DEATH AT SEAWORLD brings J,K and L pod’s story home to Puget Sound

click to jump to Seattle PI story

This Monday night, best-selling author David Kirby along with Naomi Rose of the HSUS, and three former SeaWorld orca trainers, Jeff Ventre, Carol Ray and Samantha Berg will be speaking at The Mountaineers near Magnuson Park.   Kirby’s book, DEATH AT SEAWORLD, is a complex story that includes the brutal capture of Puget Sound orcas in Penn Cove  and the industry that perpetuated and covered up cruelty and atrocities committed against these animals.  The book is expertly reviewed here in Digital Journal.

Event information: Monday, July 23 ▪ SEATTLE, WA, The Mountaineers, 7:30 – 10:00 PM, 7700 Sand Point Way NE, Seattle, WA 98115

About the Book:

DEATH AT SEAWORLD introduces the real people taking part in this debate, from former trainers turned animal rights activists to the men and women that champion SeaWorld and the captivity of whales. Kirby follows the story of Naomi Rose Ph.D., marine mammal scientist for The Humane Society of the United States and senior scientist for The Humane Society International, whose warnings against keeping killer whales in captivity fell on deaf ears.  He also covers the media backlash, the eyewitnesses who come forward to challenge SeaWorld’s glossy image, and the groundbreaking OSHA vs. SeaWorld case. On May 30, 2012, the judge ruled on this case, stating that trainers performing with huge ocean predators need to be protected by physical barriers, or some other means providing the same level of safety.  The strict standard could effectively prevent SeaWorld from ever allowing its trainers to get back into the water during shows with the whales.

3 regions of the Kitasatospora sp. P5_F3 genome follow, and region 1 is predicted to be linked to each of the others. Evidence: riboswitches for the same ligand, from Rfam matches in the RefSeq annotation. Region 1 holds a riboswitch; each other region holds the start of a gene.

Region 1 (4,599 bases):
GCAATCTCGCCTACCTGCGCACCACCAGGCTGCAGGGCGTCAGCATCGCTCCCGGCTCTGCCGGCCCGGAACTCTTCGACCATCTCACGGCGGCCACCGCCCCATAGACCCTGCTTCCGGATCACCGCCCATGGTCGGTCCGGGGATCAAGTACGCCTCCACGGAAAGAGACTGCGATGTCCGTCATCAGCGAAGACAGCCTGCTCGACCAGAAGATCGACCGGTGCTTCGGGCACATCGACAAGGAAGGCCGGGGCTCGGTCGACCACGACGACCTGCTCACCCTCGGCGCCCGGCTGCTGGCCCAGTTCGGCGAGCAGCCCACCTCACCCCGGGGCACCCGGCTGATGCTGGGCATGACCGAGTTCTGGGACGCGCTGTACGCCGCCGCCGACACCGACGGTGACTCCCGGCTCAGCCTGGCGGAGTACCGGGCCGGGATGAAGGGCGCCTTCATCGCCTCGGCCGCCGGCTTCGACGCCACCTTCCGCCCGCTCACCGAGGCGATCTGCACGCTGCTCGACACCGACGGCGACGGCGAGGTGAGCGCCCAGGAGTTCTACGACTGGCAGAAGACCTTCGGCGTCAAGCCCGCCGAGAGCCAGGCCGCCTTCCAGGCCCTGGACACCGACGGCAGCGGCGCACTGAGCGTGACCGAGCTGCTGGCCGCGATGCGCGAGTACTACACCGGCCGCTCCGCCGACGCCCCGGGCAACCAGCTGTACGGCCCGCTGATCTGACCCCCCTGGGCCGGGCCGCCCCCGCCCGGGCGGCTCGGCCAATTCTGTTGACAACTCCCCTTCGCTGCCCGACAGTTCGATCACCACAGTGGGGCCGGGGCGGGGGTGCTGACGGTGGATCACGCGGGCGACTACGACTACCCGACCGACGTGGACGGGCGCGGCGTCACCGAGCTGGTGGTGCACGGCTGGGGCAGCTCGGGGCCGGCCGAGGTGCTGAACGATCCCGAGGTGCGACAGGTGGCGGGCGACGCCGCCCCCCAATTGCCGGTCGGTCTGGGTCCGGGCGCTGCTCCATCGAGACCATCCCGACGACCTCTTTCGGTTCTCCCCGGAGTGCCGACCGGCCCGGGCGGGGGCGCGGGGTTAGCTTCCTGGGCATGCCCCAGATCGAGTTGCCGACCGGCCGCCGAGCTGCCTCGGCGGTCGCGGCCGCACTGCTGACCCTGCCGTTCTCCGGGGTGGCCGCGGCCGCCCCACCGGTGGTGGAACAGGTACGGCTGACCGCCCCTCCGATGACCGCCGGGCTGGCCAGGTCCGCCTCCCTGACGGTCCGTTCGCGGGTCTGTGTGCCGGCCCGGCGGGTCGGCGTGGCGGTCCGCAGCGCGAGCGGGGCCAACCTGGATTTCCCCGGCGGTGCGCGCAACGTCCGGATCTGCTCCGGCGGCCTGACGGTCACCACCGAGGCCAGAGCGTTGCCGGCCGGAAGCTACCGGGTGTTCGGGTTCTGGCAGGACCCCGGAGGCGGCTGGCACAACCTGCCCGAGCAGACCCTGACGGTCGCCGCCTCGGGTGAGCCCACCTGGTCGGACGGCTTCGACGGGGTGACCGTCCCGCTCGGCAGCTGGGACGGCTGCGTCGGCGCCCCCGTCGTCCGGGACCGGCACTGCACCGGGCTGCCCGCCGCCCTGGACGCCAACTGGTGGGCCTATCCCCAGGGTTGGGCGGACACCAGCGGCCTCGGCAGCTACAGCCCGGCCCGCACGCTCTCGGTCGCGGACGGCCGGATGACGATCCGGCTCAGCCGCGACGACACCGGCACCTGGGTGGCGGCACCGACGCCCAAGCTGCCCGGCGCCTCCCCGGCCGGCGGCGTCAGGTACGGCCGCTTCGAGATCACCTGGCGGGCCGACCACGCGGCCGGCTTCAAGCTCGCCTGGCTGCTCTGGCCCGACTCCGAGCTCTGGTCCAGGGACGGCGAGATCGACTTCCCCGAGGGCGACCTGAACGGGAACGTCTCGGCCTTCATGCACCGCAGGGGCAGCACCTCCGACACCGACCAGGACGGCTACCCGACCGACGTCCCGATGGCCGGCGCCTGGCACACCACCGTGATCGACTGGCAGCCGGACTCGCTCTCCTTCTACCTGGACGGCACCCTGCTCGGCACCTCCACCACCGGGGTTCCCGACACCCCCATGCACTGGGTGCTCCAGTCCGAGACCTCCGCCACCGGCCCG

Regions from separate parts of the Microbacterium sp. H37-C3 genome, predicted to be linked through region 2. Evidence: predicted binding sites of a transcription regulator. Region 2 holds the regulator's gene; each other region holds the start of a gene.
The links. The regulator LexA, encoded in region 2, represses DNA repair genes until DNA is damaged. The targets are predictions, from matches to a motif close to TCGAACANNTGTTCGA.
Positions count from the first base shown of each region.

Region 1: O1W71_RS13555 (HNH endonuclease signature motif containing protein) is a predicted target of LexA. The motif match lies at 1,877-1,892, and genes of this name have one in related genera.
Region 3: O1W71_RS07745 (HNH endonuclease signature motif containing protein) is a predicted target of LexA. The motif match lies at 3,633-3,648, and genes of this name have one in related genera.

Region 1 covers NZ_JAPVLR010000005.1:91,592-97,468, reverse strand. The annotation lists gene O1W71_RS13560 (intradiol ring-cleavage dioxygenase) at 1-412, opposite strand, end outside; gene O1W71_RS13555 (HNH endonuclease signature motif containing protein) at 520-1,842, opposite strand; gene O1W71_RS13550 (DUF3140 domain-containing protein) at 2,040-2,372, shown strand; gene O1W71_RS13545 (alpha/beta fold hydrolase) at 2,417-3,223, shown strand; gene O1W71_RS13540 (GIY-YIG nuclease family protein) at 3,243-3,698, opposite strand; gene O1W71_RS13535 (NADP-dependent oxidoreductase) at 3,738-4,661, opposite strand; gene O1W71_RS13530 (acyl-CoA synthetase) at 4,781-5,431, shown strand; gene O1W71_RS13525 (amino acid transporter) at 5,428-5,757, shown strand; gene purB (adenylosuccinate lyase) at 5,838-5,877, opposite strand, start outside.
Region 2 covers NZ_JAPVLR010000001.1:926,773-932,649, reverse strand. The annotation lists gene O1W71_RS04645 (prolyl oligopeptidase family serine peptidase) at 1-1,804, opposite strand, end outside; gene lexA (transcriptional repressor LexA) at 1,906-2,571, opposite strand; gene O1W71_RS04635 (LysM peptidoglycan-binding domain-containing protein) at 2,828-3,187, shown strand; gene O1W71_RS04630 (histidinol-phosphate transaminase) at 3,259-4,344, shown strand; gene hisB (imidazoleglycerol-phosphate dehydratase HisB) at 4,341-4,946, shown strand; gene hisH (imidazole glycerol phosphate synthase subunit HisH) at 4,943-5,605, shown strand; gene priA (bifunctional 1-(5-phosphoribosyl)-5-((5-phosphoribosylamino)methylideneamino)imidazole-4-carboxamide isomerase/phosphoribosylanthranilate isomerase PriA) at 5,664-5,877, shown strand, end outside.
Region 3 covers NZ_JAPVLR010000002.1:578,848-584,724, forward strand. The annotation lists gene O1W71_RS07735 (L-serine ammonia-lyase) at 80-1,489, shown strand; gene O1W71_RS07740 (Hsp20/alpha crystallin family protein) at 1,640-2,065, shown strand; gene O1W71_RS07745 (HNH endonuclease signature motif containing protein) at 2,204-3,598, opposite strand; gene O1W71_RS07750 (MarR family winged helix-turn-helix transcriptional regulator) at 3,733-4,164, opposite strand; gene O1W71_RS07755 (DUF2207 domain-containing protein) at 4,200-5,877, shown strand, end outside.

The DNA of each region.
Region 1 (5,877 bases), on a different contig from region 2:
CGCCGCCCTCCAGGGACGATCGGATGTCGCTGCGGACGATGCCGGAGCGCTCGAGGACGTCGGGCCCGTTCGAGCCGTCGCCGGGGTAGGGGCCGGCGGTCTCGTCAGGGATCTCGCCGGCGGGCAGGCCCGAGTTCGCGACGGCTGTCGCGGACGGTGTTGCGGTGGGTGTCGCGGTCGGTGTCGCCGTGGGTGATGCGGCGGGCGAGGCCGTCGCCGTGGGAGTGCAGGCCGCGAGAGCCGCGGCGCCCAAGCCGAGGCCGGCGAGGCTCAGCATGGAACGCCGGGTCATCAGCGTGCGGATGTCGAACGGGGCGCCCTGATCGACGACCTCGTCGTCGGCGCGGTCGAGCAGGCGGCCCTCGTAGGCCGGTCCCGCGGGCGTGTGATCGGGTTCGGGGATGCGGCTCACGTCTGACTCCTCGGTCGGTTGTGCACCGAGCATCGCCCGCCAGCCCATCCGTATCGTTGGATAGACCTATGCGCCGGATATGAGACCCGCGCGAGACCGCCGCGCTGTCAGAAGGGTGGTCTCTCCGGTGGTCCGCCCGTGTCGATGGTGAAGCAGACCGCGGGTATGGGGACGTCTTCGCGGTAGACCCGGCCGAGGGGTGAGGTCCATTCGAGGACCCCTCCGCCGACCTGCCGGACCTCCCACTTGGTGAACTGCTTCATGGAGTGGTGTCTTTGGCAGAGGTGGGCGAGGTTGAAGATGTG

Kirby also introduces the reader to various killer whales, also known as orcas, (who are actually the world’s largest dolphins) and how they rarely, if ever, harm humans in the wild and are among the smartest animals in the world.

He can discuss the following shocking points:

¨ There are no records at any time in history of wild orcas seriously attacking or killing a person, but in captivity, aggressive acts against trainers are not uncommon, sometimes ending in severe injury or death.

¨ Some 15% of all orcas ever held in SeaWorld’s collection have been involved in acts of serious aggression against trainers, a dismal safety record that would never be tolerated in other industries.

¨ Orcas at SeaWorld have lunged at trainers, pulled them in the water, held them at the bottom of the pool, head-butted them, slammed them with tail flukes and breached on top of them.

¨ The 12,000 pound Tilikum – the world’s largest captive predator – killed Canadian trainer Keltie Byrne in 1991, attacked Daniel Dukes, a man who snuck into the tank in 1999 but did not make it out, and brutally killed trainer Dawn Brancheau in 2010.

¨ To date, SeaWorld has spent $65 million since Dawn Brancheau’s death on high-tech safety features such as quick-rising false bottoms for pools and emergency “spare air” oxygen systems for orca trainers at the Shamu Stadiums in Orlando, San Diego and San Antonio.

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